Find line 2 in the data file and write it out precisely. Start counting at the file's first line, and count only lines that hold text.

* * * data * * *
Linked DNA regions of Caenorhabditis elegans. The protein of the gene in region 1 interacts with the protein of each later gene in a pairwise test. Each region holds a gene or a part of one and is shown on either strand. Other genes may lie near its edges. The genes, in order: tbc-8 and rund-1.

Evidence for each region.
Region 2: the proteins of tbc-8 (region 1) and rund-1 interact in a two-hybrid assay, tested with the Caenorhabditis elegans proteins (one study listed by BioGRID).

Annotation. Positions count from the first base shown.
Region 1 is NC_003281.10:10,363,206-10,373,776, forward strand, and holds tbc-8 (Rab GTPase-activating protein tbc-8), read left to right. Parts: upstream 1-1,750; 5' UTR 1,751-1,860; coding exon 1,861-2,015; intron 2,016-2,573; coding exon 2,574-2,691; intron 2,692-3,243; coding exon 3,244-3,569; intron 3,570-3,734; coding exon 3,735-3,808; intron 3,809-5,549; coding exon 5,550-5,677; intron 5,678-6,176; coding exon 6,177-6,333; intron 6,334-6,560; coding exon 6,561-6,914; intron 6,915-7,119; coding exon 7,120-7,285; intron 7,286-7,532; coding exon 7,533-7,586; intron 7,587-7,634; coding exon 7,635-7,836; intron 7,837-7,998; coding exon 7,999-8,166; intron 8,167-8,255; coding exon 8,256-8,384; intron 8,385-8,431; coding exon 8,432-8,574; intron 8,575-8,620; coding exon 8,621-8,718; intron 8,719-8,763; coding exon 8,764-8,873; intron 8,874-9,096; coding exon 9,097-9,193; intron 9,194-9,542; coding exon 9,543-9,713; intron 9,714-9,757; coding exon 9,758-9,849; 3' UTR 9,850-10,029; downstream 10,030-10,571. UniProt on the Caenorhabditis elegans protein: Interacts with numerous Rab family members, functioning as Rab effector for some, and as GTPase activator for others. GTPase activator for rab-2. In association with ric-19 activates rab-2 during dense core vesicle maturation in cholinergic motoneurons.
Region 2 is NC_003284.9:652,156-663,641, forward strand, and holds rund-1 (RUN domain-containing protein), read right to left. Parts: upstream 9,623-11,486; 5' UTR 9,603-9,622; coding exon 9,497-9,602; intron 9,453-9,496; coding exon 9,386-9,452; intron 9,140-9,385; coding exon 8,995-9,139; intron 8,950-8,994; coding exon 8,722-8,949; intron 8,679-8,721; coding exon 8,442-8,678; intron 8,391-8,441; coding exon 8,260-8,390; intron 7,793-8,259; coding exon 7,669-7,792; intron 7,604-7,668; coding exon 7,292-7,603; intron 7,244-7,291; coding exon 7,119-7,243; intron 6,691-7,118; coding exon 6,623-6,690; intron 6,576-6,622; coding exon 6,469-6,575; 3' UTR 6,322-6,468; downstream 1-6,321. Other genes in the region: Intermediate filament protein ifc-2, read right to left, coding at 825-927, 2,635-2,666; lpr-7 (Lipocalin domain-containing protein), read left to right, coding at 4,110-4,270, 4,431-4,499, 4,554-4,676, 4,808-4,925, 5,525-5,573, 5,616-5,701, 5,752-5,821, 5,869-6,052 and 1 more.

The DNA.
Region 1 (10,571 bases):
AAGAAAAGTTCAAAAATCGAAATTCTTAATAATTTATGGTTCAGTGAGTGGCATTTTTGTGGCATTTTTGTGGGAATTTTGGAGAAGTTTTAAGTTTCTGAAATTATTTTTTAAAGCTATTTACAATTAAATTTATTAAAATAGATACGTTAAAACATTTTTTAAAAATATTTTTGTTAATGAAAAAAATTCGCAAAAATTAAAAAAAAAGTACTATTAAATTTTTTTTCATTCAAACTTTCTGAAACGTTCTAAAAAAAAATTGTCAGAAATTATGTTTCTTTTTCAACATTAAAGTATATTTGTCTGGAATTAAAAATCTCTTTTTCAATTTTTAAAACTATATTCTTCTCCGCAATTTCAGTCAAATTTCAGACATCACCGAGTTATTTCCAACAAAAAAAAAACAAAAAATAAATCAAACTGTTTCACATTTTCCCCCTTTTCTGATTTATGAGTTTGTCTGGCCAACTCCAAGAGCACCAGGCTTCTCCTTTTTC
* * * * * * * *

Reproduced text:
Evidence for each region.